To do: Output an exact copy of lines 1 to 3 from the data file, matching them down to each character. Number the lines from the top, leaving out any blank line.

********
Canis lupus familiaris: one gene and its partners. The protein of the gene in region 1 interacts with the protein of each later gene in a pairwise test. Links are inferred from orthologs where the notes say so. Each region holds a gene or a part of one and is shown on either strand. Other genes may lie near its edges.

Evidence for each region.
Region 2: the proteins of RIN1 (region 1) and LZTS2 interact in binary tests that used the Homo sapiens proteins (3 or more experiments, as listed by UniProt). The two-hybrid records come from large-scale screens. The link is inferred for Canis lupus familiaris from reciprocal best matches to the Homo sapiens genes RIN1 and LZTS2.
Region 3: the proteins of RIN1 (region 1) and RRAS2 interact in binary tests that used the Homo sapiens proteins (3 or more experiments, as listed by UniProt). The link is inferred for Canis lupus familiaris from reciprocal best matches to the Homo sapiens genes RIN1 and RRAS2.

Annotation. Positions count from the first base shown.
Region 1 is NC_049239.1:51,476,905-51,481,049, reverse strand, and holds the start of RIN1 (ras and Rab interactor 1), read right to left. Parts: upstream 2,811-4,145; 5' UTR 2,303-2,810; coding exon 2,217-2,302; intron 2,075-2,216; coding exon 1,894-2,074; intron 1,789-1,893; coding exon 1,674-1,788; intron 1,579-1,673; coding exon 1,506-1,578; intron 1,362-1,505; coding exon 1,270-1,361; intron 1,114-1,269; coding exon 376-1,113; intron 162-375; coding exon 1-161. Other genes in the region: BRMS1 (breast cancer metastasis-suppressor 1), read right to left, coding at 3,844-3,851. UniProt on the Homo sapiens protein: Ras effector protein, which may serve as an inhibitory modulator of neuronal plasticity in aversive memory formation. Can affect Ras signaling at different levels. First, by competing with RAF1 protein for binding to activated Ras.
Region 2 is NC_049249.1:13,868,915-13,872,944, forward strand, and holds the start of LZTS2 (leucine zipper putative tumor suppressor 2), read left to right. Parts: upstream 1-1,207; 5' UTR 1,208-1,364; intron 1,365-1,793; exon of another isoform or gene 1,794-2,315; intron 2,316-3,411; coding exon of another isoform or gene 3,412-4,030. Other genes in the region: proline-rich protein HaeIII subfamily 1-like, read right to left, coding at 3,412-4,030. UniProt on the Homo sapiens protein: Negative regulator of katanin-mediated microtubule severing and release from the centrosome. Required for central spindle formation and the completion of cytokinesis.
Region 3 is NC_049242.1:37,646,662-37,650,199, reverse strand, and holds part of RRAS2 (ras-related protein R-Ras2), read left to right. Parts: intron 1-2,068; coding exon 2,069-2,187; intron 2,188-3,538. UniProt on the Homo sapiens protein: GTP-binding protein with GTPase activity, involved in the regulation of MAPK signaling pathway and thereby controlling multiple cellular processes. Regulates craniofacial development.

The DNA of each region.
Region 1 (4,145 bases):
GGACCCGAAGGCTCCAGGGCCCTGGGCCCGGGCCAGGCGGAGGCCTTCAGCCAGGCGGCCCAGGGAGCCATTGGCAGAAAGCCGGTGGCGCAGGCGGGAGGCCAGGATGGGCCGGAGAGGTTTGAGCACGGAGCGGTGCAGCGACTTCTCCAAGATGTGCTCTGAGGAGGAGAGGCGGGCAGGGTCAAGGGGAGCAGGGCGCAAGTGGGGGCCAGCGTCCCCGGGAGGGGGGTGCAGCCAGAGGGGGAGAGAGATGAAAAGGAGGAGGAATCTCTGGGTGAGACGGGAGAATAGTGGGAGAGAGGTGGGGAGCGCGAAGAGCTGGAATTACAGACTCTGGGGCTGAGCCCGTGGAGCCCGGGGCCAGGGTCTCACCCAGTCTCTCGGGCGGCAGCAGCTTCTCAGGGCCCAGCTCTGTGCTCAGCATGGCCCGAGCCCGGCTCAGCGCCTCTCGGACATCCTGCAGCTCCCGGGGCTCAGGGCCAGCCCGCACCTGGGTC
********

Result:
Canis lupus familiaris: one gene and its partners. The protein of the gene in region 1 interacts with the protein of each later gene in a pairwise test. Links are inferred from orthologs where the notes say so. Each region holds a gene or a part of one and is shown on either strand. Other genes may lie near its edges.

Evidence for each region.
Region 2: the proteins of RIN1 (region 1) and LZTS2 interact in binary tests that used the Homo sapiens proteins (3 or more experiments, as listed by UniProt). The two-hybrid records come from large-scale screens. The link is inferred for Canis lupus familiaris from reciprocal best matches to the Homo sapiens genes RIN1 and LZTS2.